People Gather in Solidarity for Women’s March Anniversary

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Saturday, people gathered all over the nation to honor the anniversary of the Women’s March.

        Last year’s march, following the inauguration of President Donald Trump, was historically groundbreaking.  On Jan. 21, 2017, women’s marches across the United States drew over three million people, according to The Washington Post, making it one of the largest one-day protests in U.S. history.  In addition to demonstrations across the nation, people also came together in women’s marches across the globe.  CNN reports that there were hundreds of women’s marches around the world “in cities including Sydney, Berlin, London, Paris, Nairobi, and Cape Town.”

        The purpose of this year’s march, like last year’s, was to highlight the struggles and the strengths of women, and to also advocate equal rights for all humans.  Saturday’s march took on added significance because of this year’s #MeToo movement surrounding the culture of sexual assault and harassment in society as well as the government shutdown that was also announced on Saturday.  One of the reasons for the shutdown – the lasting disagreement over the status of Deferred Action for Childhood Arrivals, or DACA – provided protesters with another cause to rally.

        One of the women’s marches this year took place in Holland, MI.  The demonstration, called the Rally for Commonality, took place at noon in Centennial Park and drew hundreds of people.  They’re rallying cry, “We’re Better Together,” accurately represented the tone of the march.  People gathered with signs that called for the equal rights and treatment of all people regardless of race, gender, sexual orientation, ethnicity, immigration status and religion.  Attendees included people of all ages, from babies to older adults.

        Dr. Roehling, a professor in Hope College’s psychology department, attended the rally because she “believes in its mission, which is to support rights and fair treatment of people from all backgrounds, genders, religions and sexual orientations and to support public education, research and protection of the planet.”  It was also important to Roehling that the protest be peaceful and respectful.  She said, “I felt a lot of support from the people at the rally as well as from the community.”

        Deborah Coyle, Hope’s Program Coordinator, also attended the rally.  In her own words: “My husband and I attended the Holland Rally for Commonality to lend our voices and physical presence to support those who are under siege by the current administration’s rhetoric and policies.  We felt reassured by the strong turn out and positive energy of those in attendance.  We cannot stay silent in the face of injustice.”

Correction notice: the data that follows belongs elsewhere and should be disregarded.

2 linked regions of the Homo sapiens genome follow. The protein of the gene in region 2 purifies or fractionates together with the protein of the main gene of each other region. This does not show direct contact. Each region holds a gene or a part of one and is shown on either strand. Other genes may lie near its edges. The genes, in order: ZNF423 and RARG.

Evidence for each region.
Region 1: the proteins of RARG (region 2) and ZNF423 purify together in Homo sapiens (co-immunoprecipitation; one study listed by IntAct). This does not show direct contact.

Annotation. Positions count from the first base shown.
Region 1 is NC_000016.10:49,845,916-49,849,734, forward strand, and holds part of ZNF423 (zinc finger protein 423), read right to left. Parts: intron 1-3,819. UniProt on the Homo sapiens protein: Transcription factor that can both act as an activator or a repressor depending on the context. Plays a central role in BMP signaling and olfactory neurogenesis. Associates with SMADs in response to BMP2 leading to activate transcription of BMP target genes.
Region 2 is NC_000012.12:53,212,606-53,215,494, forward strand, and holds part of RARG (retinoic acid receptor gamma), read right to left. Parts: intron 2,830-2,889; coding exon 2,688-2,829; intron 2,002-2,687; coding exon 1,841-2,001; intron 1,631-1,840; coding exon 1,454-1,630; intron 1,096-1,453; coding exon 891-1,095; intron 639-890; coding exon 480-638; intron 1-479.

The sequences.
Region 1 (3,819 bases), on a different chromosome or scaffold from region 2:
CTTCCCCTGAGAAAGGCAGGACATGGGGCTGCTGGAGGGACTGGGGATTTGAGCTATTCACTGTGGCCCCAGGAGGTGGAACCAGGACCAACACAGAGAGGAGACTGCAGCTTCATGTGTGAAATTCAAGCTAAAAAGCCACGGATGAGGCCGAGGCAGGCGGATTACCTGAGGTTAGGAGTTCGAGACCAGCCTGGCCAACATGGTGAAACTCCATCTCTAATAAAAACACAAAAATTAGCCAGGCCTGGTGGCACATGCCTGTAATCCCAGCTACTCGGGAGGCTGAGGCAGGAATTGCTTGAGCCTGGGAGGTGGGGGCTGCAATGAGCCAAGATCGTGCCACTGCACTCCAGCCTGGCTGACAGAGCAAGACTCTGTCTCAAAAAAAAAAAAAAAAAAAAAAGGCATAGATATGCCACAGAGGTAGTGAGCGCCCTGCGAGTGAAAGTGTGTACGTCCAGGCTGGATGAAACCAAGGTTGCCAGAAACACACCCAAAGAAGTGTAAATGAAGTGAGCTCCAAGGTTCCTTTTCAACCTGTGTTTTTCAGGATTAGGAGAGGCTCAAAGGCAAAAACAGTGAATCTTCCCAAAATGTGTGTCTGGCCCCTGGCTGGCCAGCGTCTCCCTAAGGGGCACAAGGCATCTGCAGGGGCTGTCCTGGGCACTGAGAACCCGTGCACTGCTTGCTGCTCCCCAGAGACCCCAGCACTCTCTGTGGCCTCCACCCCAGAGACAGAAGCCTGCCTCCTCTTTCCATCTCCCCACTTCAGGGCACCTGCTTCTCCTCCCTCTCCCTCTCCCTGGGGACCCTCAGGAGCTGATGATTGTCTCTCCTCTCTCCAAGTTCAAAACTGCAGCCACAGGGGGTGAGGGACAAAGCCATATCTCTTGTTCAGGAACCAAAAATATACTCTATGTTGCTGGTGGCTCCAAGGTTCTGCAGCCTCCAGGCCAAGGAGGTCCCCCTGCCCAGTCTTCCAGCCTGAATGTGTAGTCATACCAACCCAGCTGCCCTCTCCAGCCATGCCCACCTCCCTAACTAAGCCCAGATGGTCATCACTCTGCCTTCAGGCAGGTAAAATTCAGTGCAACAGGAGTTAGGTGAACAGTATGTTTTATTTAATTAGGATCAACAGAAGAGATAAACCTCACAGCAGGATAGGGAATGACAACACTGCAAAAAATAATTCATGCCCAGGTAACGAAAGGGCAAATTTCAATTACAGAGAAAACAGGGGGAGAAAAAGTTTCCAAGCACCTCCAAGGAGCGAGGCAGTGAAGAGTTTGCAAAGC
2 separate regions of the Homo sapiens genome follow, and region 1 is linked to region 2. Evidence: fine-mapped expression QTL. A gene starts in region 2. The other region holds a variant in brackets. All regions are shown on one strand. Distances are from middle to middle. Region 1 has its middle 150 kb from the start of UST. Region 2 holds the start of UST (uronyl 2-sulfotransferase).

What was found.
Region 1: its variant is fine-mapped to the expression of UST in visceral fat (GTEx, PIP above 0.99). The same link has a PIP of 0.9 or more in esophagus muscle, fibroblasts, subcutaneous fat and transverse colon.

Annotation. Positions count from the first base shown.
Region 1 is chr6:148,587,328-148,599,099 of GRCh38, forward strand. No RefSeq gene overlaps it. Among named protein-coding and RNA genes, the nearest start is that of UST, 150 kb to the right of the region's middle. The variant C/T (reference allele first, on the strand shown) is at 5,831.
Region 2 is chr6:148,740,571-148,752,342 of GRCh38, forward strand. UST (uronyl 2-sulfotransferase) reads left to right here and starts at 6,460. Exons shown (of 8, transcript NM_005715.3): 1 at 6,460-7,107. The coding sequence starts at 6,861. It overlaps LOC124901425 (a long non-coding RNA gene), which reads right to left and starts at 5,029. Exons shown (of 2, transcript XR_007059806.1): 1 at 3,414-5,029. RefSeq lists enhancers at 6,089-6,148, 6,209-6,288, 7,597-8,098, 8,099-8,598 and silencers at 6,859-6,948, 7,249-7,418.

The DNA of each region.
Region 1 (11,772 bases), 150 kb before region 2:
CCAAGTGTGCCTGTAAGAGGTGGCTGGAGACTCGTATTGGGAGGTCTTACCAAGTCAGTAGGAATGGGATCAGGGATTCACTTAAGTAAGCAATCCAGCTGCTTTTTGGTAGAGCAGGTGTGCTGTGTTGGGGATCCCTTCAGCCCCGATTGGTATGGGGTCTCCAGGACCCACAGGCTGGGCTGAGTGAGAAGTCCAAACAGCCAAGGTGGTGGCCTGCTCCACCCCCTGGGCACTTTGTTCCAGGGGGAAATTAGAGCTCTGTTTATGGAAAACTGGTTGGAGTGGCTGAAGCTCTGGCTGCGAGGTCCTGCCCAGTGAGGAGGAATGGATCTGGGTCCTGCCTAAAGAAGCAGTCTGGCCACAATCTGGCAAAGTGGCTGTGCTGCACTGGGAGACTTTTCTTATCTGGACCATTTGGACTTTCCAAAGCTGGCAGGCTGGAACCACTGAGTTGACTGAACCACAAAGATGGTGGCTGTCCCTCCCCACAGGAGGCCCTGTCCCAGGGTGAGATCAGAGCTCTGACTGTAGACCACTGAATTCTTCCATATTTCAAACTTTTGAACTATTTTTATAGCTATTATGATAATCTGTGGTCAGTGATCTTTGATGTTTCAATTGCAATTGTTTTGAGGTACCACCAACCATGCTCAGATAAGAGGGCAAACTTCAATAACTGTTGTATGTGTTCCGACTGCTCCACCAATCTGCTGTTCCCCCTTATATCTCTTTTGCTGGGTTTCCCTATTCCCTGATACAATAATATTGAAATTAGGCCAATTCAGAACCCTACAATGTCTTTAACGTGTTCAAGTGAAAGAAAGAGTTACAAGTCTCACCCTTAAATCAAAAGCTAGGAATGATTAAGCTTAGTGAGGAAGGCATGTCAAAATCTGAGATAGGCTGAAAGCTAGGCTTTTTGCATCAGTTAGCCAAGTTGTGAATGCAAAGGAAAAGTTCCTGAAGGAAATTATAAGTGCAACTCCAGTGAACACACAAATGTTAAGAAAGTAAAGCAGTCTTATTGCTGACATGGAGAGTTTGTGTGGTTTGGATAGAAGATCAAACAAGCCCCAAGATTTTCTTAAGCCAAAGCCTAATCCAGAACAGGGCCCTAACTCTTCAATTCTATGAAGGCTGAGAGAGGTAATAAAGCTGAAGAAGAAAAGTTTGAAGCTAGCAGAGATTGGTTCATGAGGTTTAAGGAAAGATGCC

The march began with a performance by the Per Sisterhood women’s choir and ended with a moment of silence for all those who could not attend.  For an hour, demonstrators walked around the park, holding signs and chanting.  Car horns honked in encouragement as they drove by the marchers.

        To acknowledge this year’s awareness of sexual harassment and assault, a large glass sign reading #MeToo in large pink letters was erected for marchers to write their stories and experiences.  The sign was placed near River Ave. by the Center for Women in Transition who were partners in hosting the event.

        However, despite the inclusive tone of Holland’s march, other marches around the nation drew criticism from some people including Black Lives Matter activists.  Activists argued that the marches were not inclusive of people of color and other groups.  According to the New York Times, some women felt the marches were “too focused on electing Democrats, at the expense of other issues.”  Activists called for marchers to also attend future Black Lives Matter protests and marches for DACA.

        Many high-profile activists and celebrities did attend and speak at numerous marches.  Actresses including Viola Davis, Scarlett Johansson and Olivia Munn gave speeches as did Cecile Richards, the president of Planned Parenthood Federation of America and Sen. Catherine Cortez Masto, a Nevada Democrat.

        The resilience of the march shows all that this movement of acceptance and solidarity will have lasting impacts on society.  

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